The ‘devil’ floated ashore on Morris island; the cables by which it was attached to the turrets' bow being cut away. It is probable that the ‘devil’ becoming unmanageable, was the cause of the turret retiring early from the action, it being a massive structure, consisting of two layers of white pine timbers 18 inches square, strongly bolted together; a re-entering angle 20 feet deep to receive the bow of the vessel; 50 feet long, 27 feet side; a layer of beveled timbers on the front, forming a bow; seven heavy iron plates, through which passed chains directly down and over the sides through hawser plates; to these were attached grappling irons, with double prongs, suspended underneath at the sides and bow; in the countersinks were loose iron rollers, apparently to facilitate the drawing of the chains through the holes over them when [201] the grapplings took hold, to drag up to the ‘devil’ whatever he may catch with his hooks.

It was a miserable contrivance and proved of no use to the fleet and only an object of merriment and curiosity to the garrisons and their officers.

Says General Ripley in his report:

In this the first trial of the Abolition iron fleet against brick fortifications and their first attempt to enter the harbor of Charleston, in which they were beaten before their adversaries thought the action had well commenced, they were opposed by 76 pieces in all, including mortars. . . . While service in immediate action is that which is most conspicuous, after such a result as has been accomplished, the greatest credit is due to that long, patient and laborious preparation by which our works and material, never originally intended to withstand such an attack as has been encountered, have been so resecured as to enable our gallant and well-instructed officers and men to obtain their end with comparatively small loss. In that preparation the late Lieut.-Col. T. M. Wagner contributed much on both sides of the channel, and Colonel Rhett, Lieutenant-Colonel Yates, Major Blanding and other officers of Fort Sumter have been more or less engaged since the fort fell into our hands, two years ago.

On the morning of April 9th the United States steamer Washington was attacked in the Coosaw river by light batteries under Capt. Stephen Elliott, crippled and set on fire by shells, and totally destroyed. On the night of the 10th, Lieutenant-Colonel Dargan, of the Twenty-first, made a night attack upon the picket at the north end of Folly island, crossing from Morris island a small detachment in boats. The attack was a surprise, and completely stampeded the enemy's picket force, which fled to the south of the island. Colonel Dargan returned, after fully locating the enemy's camp, bringing off a single prisoner, and leaving one of the enemy's pickets severely wounded.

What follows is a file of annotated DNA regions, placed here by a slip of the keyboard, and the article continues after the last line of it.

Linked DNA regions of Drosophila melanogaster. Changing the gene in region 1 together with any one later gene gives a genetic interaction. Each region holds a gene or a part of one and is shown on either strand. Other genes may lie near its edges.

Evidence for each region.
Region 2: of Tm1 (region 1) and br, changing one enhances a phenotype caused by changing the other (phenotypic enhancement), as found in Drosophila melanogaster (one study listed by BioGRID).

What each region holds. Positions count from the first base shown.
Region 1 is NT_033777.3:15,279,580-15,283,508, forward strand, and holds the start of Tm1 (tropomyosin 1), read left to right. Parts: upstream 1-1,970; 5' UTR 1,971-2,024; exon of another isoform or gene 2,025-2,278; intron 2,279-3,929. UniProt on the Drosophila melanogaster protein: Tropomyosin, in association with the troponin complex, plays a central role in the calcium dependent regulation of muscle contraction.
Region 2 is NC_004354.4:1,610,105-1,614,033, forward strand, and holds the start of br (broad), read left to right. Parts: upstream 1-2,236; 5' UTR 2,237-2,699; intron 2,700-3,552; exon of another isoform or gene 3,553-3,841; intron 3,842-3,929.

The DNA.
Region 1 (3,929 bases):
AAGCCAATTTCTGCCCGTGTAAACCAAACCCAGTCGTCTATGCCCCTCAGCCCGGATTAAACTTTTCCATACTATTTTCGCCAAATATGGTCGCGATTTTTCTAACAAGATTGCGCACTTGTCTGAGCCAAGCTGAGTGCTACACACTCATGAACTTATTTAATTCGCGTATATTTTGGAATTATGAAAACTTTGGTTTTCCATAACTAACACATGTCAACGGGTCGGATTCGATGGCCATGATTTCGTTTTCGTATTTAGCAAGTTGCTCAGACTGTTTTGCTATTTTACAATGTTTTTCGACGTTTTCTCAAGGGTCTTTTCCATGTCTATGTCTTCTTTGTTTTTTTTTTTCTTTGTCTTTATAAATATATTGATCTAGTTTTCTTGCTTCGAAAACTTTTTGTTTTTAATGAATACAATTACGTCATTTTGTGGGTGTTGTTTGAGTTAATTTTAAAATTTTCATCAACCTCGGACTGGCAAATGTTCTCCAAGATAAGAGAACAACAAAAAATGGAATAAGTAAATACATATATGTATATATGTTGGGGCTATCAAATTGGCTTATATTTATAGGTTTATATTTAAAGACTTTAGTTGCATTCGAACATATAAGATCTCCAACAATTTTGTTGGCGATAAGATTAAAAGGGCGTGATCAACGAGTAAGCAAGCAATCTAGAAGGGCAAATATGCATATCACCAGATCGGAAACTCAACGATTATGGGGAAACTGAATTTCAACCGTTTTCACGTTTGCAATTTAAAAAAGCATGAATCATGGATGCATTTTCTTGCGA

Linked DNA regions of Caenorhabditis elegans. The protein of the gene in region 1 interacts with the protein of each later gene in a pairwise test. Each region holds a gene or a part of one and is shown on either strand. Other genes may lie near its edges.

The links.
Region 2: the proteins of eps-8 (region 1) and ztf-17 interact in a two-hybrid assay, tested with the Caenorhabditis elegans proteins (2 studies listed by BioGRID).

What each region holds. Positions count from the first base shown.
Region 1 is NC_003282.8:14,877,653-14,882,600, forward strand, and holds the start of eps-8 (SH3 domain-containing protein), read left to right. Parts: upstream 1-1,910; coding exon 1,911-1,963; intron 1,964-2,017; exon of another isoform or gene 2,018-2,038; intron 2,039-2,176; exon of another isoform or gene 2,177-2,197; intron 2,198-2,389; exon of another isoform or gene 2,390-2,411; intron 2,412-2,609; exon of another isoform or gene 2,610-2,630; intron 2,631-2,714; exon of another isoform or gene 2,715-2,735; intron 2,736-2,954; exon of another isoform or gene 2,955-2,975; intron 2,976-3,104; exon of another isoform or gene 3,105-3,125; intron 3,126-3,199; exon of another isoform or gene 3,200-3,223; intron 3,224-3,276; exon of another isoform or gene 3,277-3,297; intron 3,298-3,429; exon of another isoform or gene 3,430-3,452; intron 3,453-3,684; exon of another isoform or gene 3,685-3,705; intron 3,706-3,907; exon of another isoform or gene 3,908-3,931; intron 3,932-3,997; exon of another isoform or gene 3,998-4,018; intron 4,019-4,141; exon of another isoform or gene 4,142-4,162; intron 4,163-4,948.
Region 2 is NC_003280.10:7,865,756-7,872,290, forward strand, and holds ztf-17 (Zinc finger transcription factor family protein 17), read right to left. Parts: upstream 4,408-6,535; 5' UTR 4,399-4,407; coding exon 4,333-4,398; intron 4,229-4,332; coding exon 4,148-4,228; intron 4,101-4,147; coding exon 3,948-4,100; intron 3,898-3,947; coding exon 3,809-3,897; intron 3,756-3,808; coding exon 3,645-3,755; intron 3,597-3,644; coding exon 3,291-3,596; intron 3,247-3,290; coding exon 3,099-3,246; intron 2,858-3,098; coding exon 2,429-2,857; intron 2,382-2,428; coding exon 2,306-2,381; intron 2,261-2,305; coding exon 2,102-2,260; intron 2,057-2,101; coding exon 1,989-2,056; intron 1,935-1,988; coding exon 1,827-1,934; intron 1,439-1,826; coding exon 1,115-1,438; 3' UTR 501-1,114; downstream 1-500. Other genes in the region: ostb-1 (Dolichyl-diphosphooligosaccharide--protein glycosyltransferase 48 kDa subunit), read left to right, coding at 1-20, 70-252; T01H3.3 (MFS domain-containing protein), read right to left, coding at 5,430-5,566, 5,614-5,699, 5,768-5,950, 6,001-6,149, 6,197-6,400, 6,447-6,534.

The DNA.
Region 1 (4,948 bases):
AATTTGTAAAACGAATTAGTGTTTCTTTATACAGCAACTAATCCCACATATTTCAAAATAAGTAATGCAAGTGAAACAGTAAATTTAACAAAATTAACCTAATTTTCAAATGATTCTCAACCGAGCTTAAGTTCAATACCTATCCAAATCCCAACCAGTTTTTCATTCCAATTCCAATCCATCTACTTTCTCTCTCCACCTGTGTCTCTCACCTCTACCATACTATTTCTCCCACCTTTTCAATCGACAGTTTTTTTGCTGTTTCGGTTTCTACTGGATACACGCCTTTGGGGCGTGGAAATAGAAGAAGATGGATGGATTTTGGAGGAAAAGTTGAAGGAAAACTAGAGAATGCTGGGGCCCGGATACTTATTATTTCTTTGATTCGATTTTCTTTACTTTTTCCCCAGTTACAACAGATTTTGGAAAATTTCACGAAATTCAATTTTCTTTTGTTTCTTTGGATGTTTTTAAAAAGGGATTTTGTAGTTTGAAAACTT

General Hunter addressed his energies to making raids up the river, destroying the property of the planters and carrying off their negroes, keeping his negro troops, [202] employed in this business, always under the protection of the gunboats. One of these gunboat raiding parties steamed up the Combahee on the 2d of June, burned four fine residences, with all their valuable contents, and six mills, and carried off about 700 negroes. Later in the month a greater part of the town of Bluffton, on May river, was burned by a gunboat raid, and the utmost vigilance was required by troops stationed on the rivers to protect the property of citizens from wanton destruction. In reporting the raid up the Combahee to the secretary of war, General Hunter, after expressing pleasure at the success which Colonel Montgomery had achieved, continues:

This expedition is but the initial experiment of a system of incursions which will penetrate up all the inlets, creeks and rivers of this department, and to be used in which I am now having several of our light draught transport steamers supplied with bulwarks of boiler iron, etc. . . . Colonel Montgomery with his forces will repeat his incursions as rapidly as possible in different directions, injuring the enemy all he can and carrying away their slaves, thus rapidly filling up the South Carolina regiments in the departments, of which there are now four. The Fifty-fourth Massachusetts regiment (colored), Col-onel Shaw commanding, arrived to-day in good condition, and appears to be an excellent regiment, over 900 strong. They will soon have abundant and very important employment, as will all other regiments, white or colored, that may be sent to reinforce this department.